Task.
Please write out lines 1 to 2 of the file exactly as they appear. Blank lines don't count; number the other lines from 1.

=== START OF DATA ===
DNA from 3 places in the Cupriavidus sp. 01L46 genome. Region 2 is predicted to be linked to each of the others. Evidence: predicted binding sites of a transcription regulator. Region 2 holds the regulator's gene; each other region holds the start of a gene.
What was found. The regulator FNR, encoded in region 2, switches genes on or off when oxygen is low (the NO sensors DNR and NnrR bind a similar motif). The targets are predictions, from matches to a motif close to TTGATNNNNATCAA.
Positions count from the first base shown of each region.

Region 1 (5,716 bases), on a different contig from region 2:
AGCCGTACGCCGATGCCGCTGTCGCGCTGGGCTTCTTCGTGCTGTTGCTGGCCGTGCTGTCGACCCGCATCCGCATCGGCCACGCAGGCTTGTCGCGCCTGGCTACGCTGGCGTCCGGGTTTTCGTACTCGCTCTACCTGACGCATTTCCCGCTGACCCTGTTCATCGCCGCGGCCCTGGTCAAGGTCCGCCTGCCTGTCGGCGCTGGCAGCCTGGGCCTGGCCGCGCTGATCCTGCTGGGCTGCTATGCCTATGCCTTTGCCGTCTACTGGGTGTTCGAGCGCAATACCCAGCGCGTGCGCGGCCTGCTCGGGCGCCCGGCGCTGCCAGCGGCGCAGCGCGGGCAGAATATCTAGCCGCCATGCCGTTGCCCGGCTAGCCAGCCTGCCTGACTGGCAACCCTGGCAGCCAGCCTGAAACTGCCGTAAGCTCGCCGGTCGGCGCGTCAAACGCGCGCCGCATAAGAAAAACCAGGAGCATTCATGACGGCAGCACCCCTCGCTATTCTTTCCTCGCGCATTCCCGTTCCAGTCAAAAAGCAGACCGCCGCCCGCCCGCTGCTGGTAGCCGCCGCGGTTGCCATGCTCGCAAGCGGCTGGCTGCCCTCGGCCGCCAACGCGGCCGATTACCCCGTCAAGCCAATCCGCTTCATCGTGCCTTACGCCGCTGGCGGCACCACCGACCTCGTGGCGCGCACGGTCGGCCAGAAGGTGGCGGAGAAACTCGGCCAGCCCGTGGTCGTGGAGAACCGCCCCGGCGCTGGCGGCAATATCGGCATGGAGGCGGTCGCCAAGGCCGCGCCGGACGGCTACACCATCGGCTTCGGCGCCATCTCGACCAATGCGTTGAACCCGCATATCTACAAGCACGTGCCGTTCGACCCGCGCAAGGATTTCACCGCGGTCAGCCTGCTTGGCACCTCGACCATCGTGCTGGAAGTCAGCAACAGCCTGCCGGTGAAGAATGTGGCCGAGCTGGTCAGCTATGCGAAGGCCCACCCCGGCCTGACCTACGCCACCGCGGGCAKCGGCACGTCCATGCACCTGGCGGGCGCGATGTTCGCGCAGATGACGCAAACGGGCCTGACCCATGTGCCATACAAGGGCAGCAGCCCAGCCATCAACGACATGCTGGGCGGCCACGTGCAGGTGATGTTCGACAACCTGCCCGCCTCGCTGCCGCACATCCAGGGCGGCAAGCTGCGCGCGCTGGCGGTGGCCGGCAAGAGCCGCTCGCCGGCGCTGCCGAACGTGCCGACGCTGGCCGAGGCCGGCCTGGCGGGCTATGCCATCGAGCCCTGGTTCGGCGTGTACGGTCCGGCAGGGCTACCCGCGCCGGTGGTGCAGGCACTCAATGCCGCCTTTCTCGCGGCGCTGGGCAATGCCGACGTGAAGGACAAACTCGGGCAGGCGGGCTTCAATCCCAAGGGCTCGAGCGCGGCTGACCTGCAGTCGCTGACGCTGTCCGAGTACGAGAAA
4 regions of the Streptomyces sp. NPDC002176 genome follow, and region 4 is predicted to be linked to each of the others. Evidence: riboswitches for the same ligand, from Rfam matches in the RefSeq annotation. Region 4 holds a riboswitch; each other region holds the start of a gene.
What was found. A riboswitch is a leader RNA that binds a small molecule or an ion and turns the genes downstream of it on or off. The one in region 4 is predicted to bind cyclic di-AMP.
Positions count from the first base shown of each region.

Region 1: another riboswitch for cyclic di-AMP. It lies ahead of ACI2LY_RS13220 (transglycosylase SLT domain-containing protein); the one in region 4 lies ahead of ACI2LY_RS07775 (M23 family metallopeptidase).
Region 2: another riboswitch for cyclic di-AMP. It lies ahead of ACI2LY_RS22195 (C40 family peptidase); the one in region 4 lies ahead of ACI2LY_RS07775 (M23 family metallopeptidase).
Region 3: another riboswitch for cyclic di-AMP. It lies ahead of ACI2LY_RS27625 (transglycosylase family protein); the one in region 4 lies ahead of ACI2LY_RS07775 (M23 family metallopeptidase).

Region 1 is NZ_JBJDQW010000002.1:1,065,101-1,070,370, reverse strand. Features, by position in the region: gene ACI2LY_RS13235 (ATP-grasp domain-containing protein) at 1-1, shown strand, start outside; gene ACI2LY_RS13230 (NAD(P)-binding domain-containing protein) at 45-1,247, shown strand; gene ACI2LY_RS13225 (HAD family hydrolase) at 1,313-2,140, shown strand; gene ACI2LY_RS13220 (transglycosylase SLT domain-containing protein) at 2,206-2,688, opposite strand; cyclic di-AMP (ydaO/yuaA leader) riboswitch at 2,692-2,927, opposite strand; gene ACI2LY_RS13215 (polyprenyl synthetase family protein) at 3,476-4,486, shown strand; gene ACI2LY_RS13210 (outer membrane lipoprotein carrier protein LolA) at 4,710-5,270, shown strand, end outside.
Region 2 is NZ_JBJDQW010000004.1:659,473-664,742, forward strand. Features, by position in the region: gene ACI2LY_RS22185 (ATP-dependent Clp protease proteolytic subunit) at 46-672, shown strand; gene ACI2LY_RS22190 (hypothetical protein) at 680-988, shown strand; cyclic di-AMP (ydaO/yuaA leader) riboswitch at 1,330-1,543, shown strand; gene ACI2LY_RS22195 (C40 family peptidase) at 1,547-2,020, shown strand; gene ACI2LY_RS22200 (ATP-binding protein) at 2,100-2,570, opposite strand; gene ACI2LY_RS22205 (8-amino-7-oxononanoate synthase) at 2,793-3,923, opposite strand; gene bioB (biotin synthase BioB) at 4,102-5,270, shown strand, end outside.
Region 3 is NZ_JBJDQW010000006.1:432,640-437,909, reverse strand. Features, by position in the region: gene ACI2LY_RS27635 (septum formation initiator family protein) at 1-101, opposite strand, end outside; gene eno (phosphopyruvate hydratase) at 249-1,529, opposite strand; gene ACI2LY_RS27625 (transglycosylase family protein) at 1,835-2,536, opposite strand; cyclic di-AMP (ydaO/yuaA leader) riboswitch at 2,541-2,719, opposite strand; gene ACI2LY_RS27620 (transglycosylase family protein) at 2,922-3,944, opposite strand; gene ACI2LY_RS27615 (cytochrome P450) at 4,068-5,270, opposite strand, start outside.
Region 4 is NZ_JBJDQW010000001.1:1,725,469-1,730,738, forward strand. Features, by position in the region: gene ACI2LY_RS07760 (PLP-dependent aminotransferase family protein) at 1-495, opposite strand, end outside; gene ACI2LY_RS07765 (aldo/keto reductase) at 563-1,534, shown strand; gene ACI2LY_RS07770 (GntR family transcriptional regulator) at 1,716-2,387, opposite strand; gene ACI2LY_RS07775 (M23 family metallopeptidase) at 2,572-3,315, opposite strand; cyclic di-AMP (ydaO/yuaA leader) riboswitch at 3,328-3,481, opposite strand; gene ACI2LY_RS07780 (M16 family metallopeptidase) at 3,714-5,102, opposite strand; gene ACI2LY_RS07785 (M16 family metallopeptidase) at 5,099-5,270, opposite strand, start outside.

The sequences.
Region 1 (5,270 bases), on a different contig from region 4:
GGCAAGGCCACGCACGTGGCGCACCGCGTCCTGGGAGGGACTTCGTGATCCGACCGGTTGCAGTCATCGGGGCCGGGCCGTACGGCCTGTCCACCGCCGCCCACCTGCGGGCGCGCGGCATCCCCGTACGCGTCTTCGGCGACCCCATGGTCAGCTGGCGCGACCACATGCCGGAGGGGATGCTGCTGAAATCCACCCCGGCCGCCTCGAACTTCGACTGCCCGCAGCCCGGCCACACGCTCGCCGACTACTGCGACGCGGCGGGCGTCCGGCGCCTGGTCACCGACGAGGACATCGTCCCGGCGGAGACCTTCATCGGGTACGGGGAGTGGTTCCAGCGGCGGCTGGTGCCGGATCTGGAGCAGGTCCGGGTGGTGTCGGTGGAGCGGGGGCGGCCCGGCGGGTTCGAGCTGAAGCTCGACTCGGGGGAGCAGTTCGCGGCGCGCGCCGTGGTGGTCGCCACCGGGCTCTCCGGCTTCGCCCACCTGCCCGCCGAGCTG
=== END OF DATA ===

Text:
DNA from 3 places in the Cupriavidus sp. 01L46 genome. Region 2 is predicted to be linked to each of the others. Evidence: predicted binding sites of a transcription regulator. Region 2 holds the regulator's gene; each other region holds the start of a gene.
What was found. The regulator FNR, encoded in region 2, switches genes on or off when oxygen is low (the NO sensors DNR and NnrR bind a similar motif). The targets are predictions, from matches to a motif close to TTGATNNNNATCAA.